8 Tips for Writing a Project Proposal

Mar 19, 2020

8 Tips for Writing a Project Proposal

The first step of writing an effective project proposal is to remember you’re not writing a contract and not writing a summary document; you’re writing a sales document that is meant to persuade the client that you’re the right choice to complete the work.

Once your project proposal is complete, you should have shown that you understand the goals and objectives of the project, described how you are going to execute the project, explained the outcomes your client should expect, and described how and why they should choose you or your company to complete the project.

Below are 8 tips that will help you write a better, more effective project proposal.

1. Understand What the Client is Looking For

Your project proposal is a presentation of your capabilities to execute the outcomes desired by the client or company. In order to write a good quality project proposal, you need to start with a complete understanding of why the client or company is seeking to complete the project, what outcomes they hope to see, in what amount of time they hope the project to be completed, and any specifics about how they would like the project completed.

Nothing can kill a proposal faster than misunderstanding the project and presenting something that’s off the mark. Take the time during the initial consultation to ask questions and understand the project.

2. Know Your Costs

One of the most important factors in writing a project proposal is to have clear knowledge of your costs. If you don’t currently have a good tracking system for actual project costs and profitability, it may be time to get one. That’s because without a clear tracking system for costs and profits, you may be undercharging or overcharging for projects and may not know it. This improvement in information can have a huge impact not only on the accuracy of your project proposal, but also on the profitability of your project as a whole.

3. Know Your Team’s Capabilities

You should have a good understanding of your team and what they’re capable of accomplishing before you promise outcomes to a client. In a project proposal, it’s also important to know your team’s current workload so you can present an accurate timeline.

Not only will this help you provide a more accurate timeline for the project, but it will also help you see whether any contractors or additional hires will be needed to complete the project.

4. Be Specific

While a project proposal is not a final contractual document, it will serve as the guideline for your client and project stakeholders’ expectations, as well as for how you organize the execution of the project. Remember, you’re proving in this document that you have the knowledge, experience, and resources to get the project done—and get it done well.

It can be helpful to start by drafting a list of the steps you’ll need to take from inception to completion of the project. This can be your outline for the statement of work (SOW). You can choose to take the key pieces or deliverables from this list and add them to the scope of work or project outline, or you can include all the steps. In your project proposal, you will want to expand upon these steps to describe what, exactly, they entail, including:

  • Expected deliverables
  • Challenges your specific expertise will help overcome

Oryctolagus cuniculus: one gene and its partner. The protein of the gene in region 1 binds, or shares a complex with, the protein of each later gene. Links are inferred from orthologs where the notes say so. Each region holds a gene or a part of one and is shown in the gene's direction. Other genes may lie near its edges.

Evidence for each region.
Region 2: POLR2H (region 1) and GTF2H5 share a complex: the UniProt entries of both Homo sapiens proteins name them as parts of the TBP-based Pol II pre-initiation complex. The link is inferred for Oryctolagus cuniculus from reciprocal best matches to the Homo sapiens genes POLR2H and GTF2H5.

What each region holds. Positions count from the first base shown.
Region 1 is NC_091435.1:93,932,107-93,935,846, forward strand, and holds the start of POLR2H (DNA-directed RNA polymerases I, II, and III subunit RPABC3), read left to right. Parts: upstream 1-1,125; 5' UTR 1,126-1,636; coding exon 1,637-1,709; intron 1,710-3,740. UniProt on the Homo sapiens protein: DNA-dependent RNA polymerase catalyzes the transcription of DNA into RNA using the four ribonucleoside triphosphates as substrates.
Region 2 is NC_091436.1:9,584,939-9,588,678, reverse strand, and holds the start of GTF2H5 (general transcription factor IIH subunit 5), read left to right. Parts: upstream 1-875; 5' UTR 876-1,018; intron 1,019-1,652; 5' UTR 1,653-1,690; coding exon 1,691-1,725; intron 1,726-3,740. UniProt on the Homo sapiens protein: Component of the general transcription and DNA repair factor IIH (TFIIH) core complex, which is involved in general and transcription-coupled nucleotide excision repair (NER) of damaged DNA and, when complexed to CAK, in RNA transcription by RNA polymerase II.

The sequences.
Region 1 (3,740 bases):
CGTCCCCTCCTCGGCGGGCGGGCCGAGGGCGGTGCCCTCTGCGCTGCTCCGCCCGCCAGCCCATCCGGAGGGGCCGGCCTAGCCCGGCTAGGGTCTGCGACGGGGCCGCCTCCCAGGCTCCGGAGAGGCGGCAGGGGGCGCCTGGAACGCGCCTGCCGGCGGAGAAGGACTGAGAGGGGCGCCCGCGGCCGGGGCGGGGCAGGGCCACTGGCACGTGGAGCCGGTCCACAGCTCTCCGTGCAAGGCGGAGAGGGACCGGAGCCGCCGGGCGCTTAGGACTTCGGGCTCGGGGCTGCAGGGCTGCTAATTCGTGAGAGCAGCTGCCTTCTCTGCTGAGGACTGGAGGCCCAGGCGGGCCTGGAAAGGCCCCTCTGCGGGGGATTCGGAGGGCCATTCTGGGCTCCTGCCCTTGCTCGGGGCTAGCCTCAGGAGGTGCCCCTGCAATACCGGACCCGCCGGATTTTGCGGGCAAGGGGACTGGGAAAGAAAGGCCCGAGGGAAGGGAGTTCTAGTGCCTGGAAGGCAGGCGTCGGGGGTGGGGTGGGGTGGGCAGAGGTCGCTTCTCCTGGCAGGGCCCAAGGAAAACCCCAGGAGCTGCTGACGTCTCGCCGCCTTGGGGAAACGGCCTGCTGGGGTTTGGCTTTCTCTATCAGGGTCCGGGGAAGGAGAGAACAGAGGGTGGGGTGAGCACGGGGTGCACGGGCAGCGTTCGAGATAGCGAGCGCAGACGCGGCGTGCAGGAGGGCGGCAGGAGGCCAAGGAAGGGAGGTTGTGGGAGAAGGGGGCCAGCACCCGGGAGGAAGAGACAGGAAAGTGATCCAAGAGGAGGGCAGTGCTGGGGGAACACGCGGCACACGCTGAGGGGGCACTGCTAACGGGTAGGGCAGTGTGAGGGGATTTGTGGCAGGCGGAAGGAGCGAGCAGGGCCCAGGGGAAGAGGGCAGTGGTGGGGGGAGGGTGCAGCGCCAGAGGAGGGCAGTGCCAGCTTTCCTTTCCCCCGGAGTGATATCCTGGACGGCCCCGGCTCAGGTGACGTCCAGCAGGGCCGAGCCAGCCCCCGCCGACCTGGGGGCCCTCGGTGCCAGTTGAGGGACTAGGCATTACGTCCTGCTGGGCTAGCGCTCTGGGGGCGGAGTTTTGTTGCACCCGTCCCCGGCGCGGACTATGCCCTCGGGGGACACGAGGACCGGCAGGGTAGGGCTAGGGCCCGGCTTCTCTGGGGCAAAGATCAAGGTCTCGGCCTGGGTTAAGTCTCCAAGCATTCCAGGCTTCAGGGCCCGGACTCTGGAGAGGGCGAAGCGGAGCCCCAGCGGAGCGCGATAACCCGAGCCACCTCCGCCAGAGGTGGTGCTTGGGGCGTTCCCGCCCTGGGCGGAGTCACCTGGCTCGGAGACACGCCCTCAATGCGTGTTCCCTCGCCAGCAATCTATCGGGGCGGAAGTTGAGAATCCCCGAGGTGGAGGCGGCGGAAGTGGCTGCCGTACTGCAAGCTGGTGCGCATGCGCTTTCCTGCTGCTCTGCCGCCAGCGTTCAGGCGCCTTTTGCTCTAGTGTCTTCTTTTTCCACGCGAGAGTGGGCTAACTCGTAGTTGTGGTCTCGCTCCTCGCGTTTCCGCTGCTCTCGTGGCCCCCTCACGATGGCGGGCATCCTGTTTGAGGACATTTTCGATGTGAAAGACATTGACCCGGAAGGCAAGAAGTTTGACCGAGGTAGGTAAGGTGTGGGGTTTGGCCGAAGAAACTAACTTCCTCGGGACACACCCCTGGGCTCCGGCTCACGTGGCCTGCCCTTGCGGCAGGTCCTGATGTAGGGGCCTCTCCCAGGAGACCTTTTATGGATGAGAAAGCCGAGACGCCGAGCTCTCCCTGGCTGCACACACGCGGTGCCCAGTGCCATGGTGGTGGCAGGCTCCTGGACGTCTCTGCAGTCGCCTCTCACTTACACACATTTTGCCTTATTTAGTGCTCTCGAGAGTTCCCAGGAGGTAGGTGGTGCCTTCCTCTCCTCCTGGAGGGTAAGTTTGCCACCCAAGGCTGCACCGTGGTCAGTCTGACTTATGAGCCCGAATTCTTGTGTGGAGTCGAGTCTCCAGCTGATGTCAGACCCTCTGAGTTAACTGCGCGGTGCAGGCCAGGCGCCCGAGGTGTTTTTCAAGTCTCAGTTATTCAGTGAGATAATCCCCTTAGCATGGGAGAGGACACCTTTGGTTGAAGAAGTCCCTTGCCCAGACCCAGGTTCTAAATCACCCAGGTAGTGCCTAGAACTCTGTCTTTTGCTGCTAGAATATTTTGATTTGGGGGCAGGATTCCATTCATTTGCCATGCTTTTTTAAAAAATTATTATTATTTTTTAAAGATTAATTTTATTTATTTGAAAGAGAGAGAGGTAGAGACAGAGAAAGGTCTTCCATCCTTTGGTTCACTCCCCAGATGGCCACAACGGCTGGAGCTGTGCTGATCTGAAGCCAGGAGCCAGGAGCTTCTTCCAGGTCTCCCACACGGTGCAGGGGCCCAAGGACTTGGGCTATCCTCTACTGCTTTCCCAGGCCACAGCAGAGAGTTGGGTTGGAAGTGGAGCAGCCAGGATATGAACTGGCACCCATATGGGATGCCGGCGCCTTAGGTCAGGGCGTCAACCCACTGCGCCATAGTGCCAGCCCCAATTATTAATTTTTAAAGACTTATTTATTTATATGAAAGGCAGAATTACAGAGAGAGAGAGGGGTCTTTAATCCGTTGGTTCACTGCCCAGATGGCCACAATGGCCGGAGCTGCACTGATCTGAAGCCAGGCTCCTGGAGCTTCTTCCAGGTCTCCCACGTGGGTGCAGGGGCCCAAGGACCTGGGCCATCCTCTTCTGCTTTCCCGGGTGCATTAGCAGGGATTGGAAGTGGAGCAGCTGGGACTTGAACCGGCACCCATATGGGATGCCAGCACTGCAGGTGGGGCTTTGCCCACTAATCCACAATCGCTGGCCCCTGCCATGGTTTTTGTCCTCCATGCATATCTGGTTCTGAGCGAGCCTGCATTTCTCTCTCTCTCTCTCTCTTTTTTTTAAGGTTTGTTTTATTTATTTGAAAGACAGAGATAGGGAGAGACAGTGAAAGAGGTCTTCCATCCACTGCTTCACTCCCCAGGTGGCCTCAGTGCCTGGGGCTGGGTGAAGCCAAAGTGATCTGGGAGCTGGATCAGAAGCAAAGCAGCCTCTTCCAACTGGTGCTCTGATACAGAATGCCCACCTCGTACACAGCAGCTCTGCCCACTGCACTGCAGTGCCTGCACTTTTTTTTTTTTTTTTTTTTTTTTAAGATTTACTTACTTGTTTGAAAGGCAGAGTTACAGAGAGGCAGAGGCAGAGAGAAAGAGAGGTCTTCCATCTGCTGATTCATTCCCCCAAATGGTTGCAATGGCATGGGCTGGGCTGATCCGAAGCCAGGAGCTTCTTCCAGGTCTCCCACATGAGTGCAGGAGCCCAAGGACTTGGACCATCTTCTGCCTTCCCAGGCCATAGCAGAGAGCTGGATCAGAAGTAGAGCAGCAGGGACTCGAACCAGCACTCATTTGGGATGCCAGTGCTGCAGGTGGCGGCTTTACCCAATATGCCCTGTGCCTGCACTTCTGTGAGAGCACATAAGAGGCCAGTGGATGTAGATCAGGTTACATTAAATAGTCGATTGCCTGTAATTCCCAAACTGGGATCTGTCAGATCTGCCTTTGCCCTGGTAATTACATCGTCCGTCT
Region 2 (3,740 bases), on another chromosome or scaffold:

• Predicted timeline for certain steps
  • Budget and expected costs

5. Avoid Excessive Jargon

It can be tempting to throw in acronyms or other technical jargon to prove you are an expert in your industry, but in many cases too much jargon can be detrimental to your project proposal. Jargon can make your audience feel like you’re talking over their heads, making them feel alienated or decreasing trust. If you’re not sure whether the decision-maker is savvy with your technical terms, tone the jargon down and add more inclusive descriptions that can be understood by a wider range of readers.

6. Include Persuasive Proof

Don’t forget that your client is likely receiving multiple project proposals. This means they’re not only looking for a breakdown of what the project would look like in your hands; they’re also looking for proof that you can do what you say you’re going to do. A good addition is to include persuasive elements such as positive reviews, case studies, “before and after” photos, descriptions of work provided, statistics, and other supplemental documents that prove that you’re well qualified for the work.

7. Provide a Call to Action

Any sales or marketing professional will tell you that it’s important to guide a potential customer to the “next step” toward closing instead of hoping they’ll figure it out on their own. This can be as simple as adding a “next steps” section to your project proposal that includes a description of what moving forward would look like. This might include a preliminary planning meeting, drafting and approving a contract, an onboarding call, and dissemination of information to support the project. You should consider this as a way to guide the decision-makers to the finish line.

8. Include Your Contact Information

This one goes without saying, but it’s also one that is often accidentally overlooked. You should make sure your project proposal always includes your contact and company information. There should never be a point where your client is reading the proposal and wondering, “Which company is this from, again?” This information can be included in the header of your document, in the footer of every page, and on the final page of the proposal.

Start Strengthening Your Projects

Would you like to explore how Mavenlink can help you design better project proposals and manage your projects more effectively? Get to know Mavenlink project management software here.

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